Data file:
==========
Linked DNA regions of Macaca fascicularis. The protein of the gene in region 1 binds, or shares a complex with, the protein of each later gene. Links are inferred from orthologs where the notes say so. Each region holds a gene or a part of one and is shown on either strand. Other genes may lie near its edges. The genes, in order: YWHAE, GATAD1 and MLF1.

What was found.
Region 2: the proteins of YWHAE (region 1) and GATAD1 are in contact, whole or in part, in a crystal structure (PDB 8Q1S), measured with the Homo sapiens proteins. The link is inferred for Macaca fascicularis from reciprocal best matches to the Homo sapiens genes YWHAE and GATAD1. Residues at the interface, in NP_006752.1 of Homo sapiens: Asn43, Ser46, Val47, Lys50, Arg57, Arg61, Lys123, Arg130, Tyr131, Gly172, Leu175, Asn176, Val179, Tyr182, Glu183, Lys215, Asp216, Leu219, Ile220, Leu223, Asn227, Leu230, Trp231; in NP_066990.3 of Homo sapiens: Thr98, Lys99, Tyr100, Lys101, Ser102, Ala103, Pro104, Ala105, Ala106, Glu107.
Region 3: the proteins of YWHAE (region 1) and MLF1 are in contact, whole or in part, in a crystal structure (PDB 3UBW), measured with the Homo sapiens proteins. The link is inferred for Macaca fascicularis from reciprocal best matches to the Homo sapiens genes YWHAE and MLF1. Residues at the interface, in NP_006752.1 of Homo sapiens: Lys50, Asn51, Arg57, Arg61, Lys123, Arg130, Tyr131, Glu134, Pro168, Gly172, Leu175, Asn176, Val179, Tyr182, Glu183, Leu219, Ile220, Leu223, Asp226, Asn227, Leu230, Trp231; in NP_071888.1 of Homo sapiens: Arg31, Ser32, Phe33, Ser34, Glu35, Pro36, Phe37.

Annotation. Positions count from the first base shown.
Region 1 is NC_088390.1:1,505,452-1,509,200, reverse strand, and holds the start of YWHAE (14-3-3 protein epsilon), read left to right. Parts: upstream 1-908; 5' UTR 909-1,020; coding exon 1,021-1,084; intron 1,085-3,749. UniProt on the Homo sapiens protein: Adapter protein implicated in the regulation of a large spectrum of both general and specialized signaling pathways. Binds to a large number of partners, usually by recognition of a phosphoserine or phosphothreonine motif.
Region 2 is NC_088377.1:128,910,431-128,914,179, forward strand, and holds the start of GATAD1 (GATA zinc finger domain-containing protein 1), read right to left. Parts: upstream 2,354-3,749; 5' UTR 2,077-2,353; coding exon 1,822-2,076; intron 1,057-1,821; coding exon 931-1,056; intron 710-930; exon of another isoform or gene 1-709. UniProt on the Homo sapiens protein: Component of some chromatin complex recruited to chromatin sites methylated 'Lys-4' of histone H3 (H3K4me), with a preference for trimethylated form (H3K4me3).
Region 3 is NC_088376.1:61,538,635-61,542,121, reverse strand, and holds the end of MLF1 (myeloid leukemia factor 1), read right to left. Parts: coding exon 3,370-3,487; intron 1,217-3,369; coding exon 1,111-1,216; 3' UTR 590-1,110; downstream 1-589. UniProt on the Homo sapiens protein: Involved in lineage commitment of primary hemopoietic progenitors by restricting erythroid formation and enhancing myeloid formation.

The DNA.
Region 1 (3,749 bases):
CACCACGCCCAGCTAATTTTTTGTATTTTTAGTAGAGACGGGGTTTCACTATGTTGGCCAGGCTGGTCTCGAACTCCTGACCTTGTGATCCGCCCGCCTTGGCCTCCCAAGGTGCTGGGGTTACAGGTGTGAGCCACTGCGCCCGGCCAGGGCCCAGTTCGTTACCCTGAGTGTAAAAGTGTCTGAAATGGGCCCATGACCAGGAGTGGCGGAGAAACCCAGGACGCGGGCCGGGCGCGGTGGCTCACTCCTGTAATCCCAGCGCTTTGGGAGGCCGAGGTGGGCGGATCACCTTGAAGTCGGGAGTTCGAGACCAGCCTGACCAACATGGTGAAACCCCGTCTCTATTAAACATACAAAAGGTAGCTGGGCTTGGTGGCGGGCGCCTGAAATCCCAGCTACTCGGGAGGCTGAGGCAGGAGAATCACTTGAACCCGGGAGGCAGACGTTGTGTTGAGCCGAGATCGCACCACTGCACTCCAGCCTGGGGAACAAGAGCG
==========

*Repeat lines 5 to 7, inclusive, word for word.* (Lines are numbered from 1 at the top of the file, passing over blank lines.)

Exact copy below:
Annotation. Positions count from the first base shown.
Region 1 is NC_088390.1:1,505,452-1,509,200, reverse strand, and holds the start of YWHAE (14-3-3 protein epsilon), read left to right. Parts: upstream 1-908; 5' UTR 909-1,020; coding exon 1,021-1,084; intron 1,085-3,749. UniProt on the Homo sapiens protein: Adapter protein implicated in the regulation of a large spectrum of both general and specialized signaling pathways. Binds to a large number of partners, usually by recognition of a phosphoserine or phosphothreonine motif.
Region 2 is NC_088377.1:128,910,431-128,914,179, forward strand, and holds the start of GATAD1 (GATA zinc finger domain-containing protein 1), read right to left. Parts: upstream 2,354-3,749; 5' UTR 2,077-2,353; coding exon 1,822-2,076; intron 1,057-1,821; coding exon 931-1,056; intron 710-930; exon of another isoform or gene 1-709. UniProt on the Homo sapiens protein: Component of some chromatin complex recruited to chromatin sites methylated 'Lys-4' of histone H3 (H3K4me), with a preference for trimethylated form (H3K4me3).